“A lot of people … have begun to follow provincial and national politics more closely because of these developments,” says Allan Tupper, a political science professor at the University of British Columbia.
A shipment of 208,650 doses of the Pfizer vaccine slated to arrive the week of Jan. 24 was cancelled, and the shipment of 366,000 expected to be delivered the week of Feb. 1 has been reduced to 79,000. The disruptions are due to renovations at Pfizer’s plant in Belgium.
The delays were also top of the agenda as members of Parliament returned to the House of Commons on Jan. 25 after a month-long break, with Conservative Leader Erin O’Toole accusing the Liberals of not doing enough to ensure a stable supply of vaccines.
“They’ve known for months there was going to be problems with production. They didn’t plan for it,” O’Toole said in the House on Jan. 25.
Prime Minister Justin Trudeau replied that Canada will be receiving hundreds of thousands of doses later in February and is “still on track to vaccinating over 3 million Canadians by the end of Q1 and everyone who wants it by September.”
Pfizer delivery forecasts have been scrubbed from Health Canada’s website, prompting further criticism from O’Toole.
“Unknown means there is no real plan,” he said. “Canadians are worried. We’re in the second wave of the pandemic, there’s UK strains, and this week we’re receiving zero Pfizer vaccines.”
More bad news came on Jan. 26, when Europe warned drug manufacturers that it might impose export controls on the vaccines it had invested billions to help develop. This could jeopardize Canada’s vaccine deliveries, since vaccines by Pfizer-BioNTech and Moderna, Canada’s current suppliers, are made in Europe.
Tupper told The Epoch Times that when it comes to COVID-19 vaccines, “the political stakes are substantial for several reasons. This is an important measure of competence during this COVID period.”
He said premiers may also pay a political price if vaccines are delayed.
“The provinces have to get their priority lists updated, cleared, and made visible to people, and then they have to deliver. So it’s a much more rigorous and quite a different process than the federal government has to engage in,” he said.
Just 2.2 percent of Canadians have been vaccinated for COVID-19 as of Jan. 26. This compares poorly with Israel (46.7 percent), the UK (10.8 percent), and the United States (7.1 percent), but favourably with Germany (2.3 percent) and France (1.6 percent). However, the EU will receive 92 percent of the Pfizer vaccines that it was originally scheduled to receive for the week of Feb. 1, according to The Associated Press.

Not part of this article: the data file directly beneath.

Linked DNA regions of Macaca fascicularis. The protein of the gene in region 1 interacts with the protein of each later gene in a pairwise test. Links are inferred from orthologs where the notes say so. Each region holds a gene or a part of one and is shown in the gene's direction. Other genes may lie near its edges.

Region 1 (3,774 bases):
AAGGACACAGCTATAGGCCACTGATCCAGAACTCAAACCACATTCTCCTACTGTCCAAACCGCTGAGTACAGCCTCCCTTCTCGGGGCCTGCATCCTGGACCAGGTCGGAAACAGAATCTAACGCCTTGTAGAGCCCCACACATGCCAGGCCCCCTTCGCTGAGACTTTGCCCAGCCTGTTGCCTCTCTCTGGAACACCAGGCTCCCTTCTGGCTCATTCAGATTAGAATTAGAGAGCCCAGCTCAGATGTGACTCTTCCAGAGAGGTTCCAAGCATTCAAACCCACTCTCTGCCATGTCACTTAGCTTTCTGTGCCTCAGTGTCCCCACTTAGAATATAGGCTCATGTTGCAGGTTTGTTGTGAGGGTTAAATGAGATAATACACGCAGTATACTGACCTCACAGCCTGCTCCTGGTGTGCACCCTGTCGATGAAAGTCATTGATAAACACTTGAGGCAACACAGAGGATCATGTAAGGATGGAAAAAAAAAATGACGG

Canada currently ranks 18th in the world for vaccine rollout, behind Italy and Romania, according to the Global News vaccine tracker.
Ian Lee, associate professor of management at Carleton University, said the downside of decades of efforts by successive governments to minimize pharmaceutical profits are now becoming evident.
“I think that we’re paying the price for creating a very hostile climate for pharmaceutical companies. They’re not going to move heaven and earth to make sure that we’re at the front of the line—they’re going to look after the other countries where they have big investments.”
On Jan. 26, human clinical trials began in Toronto for a COVID-19 vaccine by Calgary-based company Providence Therapeutics. But commercialization of the vaccine is not expected to begin until the end of 2021 or early 2022, pending positive results. It’s the first fully made-in-Canada COVID-19 vaccine to reach this stage of development.
Lee notes that a proper response to the pandemic involves more than vaccination. He believes a tandem approach of rapid testing along with vaccination could lead to great strides in getting the economy back on its feet.
“Rapid testing in the major areas where there’s high volumes of people, in conjunction with rolling out the vaccine as rapidly as possible, would go an enormously long distance towards bringing the economy back,” he said.
“Those are the two keys, not lockdowns. … That’s what’s going to bring the crisis to an end, that’s what’s going to bring the economy back. Everything else is just talk.”